Medical & Biological Engineering & Computing

, Volume 50, Issue 3, pp 309–318 | Cite as

The theory of velocity selective neural recording: a study based on simulation

  • John TaylorEmail author
  • Martin Schuettler
  • Chris Clarke
  • Nick Donaldson
Original Article


This paper describes the improvements to the theory of velocity selective recording and some simulation results. In this method, activity in different groups of axons is discriminated by their propagation velocity. A multi-electrode cuff and an array of amplifiers produce multiple neural signals; if artificial delays are inserted and the signals are added, the activity in axons of the matched velocity are emphasized. We call this intrinsic velocity selective recording. However, simulation shows that interpreting the time signals is then not straight-forward and the selectivity Q v is low. New theory shows that bandpass filters improve the selectivity and explains why this is true in the time domain. A simulation study investigates the limits on the available velocity selectivity both with and without additive noise and with reasonable sampling rates and analogue-to-digital conversion parameters. Bandpass filters can improve the selectivity by factors up to 7 but this depends on the speed of the action potential and the signal-to-noise ratio.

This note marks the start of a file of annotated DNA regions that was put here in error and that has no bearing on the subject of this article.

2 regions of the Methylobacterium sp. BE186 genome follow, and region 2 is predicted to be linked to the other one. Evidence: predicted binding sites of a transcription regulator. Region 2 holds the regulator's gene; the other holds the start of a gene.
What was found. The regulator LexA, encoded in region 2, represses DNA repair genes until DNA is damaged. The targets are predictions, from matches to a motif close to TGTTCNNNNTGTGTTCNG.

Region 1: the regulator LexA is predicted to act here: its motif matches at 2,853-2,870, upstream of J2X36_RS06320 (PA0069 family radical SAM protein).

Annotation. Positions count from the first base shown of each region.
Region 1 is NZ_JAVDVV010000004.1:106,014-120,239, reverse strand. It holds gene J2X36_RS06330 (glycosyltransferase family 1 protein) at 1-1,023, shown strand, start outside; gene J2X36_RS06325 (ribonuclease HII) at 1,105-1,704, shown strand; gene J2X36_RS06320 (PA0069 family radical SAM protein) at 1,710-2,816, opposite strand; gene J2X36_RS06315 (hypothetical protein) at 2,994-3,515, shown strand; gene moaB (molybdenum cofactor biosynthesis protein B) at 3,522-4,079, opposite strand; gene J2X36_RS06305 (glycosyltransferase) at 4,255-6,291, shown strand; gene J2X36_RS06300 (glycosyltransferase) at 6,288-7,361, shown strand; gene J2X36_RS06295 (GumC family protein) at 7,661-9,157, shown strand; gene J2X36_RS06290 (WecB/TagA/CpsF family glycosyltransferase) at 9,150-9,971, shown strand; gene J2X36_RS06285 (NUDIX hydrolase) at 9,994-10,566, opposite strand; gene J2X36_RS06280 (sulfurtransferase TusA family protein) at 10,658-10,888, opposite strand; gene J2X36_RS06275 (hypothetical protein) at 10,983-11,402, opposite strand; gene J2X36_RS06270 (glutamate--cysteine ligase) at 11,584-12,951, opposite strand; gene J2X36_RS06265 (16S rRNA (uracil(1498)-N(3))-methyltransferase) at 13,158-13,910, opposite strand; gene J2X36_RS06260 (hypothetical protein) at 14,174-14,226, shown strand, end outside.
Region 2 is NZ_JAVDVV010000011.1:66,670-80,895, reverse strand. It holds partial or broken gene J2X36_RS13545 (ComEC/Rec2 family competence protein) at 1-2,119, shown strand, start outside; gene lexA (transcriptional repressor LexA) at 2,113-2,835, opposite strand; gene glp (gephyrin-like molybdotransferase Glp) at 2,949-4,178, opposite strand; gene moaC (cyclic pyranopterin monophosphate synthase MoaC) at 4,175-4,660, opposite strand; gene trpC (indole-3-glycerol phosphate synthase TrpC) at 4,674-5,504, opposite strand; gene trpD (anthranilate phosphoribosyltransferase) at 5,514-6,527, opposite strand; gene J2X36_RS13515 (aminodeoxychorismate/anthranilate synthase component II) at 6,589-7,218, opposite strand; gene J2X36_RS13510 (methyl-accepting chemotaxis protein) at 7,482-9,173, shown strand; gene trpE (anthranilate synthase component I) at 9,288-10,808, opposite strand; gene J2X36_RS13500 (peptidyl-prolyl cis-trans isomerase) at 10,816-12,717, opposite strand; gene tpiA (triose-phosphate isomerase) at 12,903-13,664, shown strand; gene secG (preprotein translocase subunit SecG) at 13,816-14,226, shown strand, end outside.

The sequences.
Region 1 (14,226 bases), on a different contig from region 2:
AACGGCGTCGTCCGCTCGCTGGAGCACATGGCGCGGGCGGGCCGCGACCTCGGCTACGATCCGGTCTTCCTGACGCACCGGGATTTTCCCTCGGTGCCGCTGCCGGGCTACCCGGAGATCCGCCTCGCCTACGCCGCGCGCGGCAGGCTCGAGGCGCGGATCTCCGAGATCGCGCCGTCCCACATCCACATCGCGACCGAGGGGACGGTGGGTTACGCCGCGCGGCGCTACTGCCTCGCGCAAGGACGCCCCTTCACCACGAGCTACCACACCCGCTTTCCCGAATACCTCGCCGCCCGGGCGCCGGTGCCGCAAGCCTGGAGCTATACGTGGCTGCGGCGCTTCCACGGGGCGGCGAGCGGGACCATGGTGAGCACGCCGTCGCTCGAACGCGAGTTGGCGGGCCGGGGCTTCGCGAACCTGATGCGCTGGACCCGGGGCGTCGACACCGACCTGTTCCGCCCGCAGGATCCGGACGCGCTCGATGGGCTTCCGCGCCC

Electroneurogram recording Simulation Multi-electrode cuffs Velocity selective recording 



Bandpass filter


Fast Fourier transform


Analogue to digital converter


Signal to noise ratio


Velocity selective recording


Single fibre action potential


Trans-membrane action potential


Compound action potential


Multi-electrode cuff


Intrinsic velocity selectivity


Bandpass filtered velocity selectivity


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Copyright information

© International Federation for Medical and Biological Engineering 2012

Authors and Affiliations

  • John Taylor
    • 1
    Email author
  • Martin Schuettler
    • 2
  • Chris Clarke
    • 1
  • Nick Donaldson
    • 3
  1. 1.Department of Electronic and Electrical EngineeringUniversity of BathBathUK
  2. 2.Laboratory for Biomedical Microtechnology, Department of Microsystems Engineering, IMTEKUniversity of FreiburgFreiburgGermany
  3. 3.Department of Medical Physics and BioengineeringUniversity College LondonLondonUK

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